Kilpatrick, Inc. case can be addictive, as Hardiman finds out - New York News

Kilpatrick, Inc. case can be addictive, as Hardiman finds it hard to say good-bye

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By M.L. Elrick
FOX 2 News Investigative Reporter

DETROIT (WJBK) -- You'd think Thomas Hardiman would have had enough of federal court after stepping down from the witness stand Thursday.

Hardiman testified for five days -- a virtual legal mini-marathon -- but the Kilpatrick, Inc. trial took even more of his life than that.

For starters, prosecutors had him cued up for two days before he actually took the stand. We'd see Hardiman floating around the courthouse, waiting for the coach to call in the right hander.

After he got the nod, three weeks passed before he was able to step down for the last time, his stay with us extended by the interregnum caused by Gerald Evelyn's sudden illness and health issues.

Nevertheless, Hardiman hung around the ground floor of the courthouse after answering his last question.

He chatted with reporters, good-naturedly letting them know whether he thought they had been fair or too hard on him. (For the record, he deemed the fair and balanced Team Fox 2 coverage fair and balanced.) He grabbed a snack from the coffee shop.

He shook hands and had a cordial conversation with Evelyn, his chief persecutor when he wasn't answering questions from the chief prosecutor.

And he even had some fairly polite interaction with Bobby Ferguson and Kwame Kilpatrick, the two men he told jurors were responsible for the "culture of fear" that essentially stripped millions of dollars in profit from his companies. (Hardiman testified that Ferguson demanded cash and that he included Ferguson's companies in water department deals to keep him from using Hizzoner to put the kibosh on deals involving Hardiman's Lakeshore Engineering Services.) As Kilpatrick and Ferguson hustled back to court at the end of the first break after Hardiman stepped down, Kilpatrick turned and impishly called over his shoulder, "Hey, Tom, go home!"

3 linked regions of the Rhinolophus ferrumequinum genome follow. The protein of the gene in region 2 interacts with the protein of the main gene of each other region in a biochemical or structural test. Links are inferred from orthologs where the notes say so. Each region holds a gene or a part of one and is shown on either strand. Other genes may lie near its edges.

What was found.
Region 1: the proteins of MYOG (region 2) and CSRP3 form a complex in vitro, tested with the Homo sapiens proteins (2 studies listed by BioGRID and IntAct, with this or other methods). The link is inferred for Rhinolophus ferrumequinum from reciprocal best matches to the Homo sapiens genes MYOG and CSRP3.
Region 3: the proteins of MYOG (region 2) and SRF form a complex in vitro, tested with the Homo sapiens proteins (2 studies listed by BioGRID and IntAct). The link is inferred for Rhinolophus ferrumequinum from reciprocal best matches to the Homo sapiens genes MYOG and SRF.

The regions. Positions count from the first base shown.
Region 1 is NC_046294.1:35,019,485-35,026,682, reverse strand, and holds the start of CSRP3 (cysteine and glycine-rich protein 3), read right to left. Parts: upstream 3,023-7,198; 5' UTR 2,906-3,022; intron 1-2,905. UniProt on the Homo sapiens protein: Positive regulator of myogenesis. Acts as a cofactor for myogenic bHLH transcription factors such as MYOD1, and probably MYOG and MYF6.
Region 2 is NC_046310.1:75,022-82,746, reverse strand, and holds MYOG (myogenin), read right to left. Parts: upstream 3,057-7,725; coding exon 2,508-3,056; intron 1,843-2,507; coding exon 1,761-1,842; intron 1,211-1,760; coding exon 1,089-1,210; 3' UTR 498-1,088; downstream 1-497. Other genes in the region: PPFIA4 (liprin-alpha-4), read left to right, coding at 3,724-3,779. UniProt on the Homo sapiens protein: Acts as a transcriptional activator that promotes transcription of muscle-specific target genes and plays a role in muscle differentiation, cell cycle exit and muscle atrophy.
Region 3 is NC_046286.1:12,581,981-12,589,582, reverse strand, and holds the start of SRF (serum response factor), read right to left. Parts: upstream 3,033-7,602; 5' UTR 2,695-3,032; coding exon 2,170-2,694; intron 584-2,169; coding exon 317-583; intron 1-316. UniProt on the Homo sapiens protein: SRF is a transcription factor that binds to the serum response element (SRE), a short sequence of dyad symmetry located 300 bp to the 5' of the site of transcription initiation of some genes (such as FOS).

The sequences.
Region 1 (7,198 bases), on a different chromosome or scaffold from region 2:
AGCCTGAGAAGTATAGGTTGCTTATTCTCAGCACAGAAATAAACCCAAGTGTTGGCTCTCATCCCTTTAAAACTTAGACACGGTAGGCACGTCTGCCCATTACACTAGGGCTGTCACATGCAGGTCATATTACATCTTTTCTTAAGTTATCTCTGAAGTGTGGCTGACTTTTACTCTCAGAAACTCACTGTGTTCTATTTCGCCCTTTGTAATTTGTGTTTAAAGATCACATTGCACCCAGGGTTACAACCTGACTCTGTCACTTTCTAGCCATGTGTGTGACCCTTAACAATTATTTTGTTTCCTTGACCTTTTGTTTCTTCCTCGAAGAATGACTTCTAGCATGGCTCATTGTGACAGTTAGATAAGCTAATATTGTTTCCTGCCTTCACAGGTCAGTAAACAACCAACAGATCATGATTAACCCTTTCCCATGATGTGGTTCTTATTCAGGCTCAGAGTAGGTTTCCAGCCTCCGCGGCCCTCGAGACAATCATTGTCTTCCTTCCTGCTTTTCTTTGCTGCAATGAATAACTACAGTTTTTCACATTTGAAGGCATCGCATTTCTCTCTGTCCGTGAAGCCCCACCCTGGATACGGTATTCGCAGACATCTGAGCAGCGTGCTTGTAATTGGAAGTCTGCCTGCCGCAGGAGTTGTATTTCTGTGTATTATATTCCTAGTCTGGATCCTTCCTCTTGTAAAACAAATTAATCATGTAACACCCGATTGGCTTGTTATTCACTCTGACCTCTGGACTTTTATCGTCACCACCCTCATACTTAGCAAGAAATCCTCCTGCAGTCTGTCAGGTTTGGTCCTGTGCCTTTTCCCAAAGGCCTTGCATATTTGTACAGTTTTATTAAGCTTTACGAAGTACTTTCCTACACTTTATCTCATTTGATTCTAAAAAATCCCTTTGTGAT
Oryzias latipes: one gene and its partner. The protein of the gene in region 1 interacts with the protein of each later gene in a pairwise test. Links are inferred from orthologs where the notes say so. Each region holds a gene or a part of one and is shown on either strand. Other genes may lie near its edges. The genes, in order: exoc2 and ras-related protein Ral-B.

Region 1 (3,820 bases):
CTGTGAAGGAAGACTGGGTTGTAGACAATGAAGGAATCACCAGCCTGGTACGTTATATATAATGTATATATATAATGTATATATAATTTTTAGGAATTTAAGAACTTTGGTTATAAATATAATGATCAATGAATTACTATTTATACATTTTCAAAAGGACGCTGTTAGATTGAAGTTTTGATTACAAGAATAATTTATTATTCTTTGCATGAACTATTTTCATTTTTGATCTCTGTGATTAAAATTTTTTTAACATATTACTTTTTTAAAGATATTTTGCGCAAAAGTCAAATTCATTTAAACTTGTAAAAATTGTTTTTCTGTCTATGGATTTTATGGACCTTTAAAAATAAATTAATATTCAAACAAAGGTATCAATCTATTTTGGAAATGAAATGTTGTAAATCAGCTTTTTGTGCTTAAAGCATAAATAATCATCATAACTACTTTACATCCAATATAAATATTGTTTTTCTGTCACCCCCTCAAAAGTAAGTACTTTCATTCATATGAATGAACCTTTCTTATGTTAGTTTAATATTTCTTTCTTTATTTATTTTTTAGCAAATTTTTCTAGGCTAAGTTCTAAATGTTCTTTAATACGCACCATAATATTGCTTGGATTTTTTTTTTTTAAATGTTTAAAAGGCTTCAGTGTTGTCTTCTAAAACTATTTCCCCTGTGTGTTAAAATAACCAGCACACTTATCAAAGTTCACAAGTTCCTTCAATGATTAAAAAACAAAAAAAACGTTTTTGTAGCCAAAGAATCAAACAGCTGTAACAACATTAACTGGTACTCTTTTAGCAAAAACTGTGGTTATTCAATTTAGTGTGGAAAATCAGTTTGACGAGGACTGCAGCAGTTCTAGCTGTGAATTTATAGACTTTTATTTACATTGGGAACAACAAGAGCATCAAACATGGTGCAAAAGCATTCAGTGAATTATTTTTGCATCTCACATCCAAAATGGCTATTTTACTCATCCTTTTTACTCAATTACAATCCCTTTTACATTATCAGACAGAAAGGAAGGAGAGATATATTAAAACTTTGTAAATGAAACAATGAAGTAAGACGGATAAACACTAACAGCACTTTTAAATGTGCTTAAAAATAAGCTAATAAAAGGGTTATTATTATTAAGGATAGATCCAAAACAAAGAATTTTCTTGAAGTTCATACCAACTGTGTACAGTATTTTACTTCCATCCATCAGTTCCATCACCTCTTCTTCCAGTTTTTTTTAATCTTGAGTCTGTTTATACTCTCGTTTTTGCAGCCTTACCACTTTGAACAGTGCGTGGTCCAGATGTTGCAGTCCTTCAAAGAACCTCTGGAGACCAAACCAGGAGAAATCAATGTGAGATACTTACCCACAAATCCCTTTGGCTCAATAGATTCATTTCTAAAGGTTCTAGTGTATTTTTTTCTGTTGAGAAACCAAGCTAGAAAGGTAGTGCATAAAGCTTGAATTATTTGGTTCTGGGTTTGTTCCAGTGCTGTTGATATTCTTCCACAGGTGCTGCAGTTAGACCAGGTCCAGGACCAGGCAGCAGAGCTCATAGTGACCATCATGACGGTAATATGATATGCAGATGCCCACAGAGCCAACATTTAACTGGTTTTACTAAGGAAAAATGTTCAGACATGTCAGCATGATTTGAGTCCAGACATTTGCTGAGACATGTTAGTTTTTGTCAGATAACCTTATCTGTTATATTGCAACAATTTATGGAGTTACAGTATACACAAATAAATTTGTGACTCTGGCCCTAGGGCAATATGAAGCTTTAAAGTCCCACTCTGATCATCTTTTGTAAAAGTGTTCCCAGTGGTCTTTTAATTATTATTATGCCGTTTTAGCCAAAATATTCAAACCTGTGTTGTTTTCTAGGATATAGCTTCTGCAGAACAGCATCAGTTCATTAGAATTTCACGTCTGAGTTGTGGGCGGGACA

Hardiman held up his hand, five fingers splayed, and called back, "Five days!"

Perhaps it's because he's not worried what Kilpatrick will do now that he's not mayor, or perhaps these proceedings are just addictive, but Hardiman DIDN'T go home.

Instead, he grabbed a seat in the public overflow room and watched his partner and friend, Avinash Rachmale, take his turn on the hot seat.

Due in part to the affect those hard courtroom pews are having on my delicate behind, I'm hoping Rachmale doesn't break Hardiman's ironman record

In any case, I'd bet a courthouse coffee shop chicken salad sandwich -- a bargain at $2.75! -- that when Rachmale is done, he'll hit the door without so much as a glance back over his shoulder.

Follow M.L. Elrick's coverage of the Kilpatrick & Co. trial daily on FOX 2 and at www.myfoxdetroit.com. Contact him at ml.elrick@foxtv.com or via Twitter (@elrick) or Facebook. And catch him every Friday morning around 7:15 a.m. on Drew & Mike on WRIF, 101.1 FM. He is co-author of "The Kwame Sutra: Musings on Lust, Life and Leadership from Detroit Mayor Kwame Kilpatrick," available at www.kwamesutra.com. A portion of sales benefit the Eagle Sports Club and Soar Tutoring. Learn more at www.eaglesports.com.

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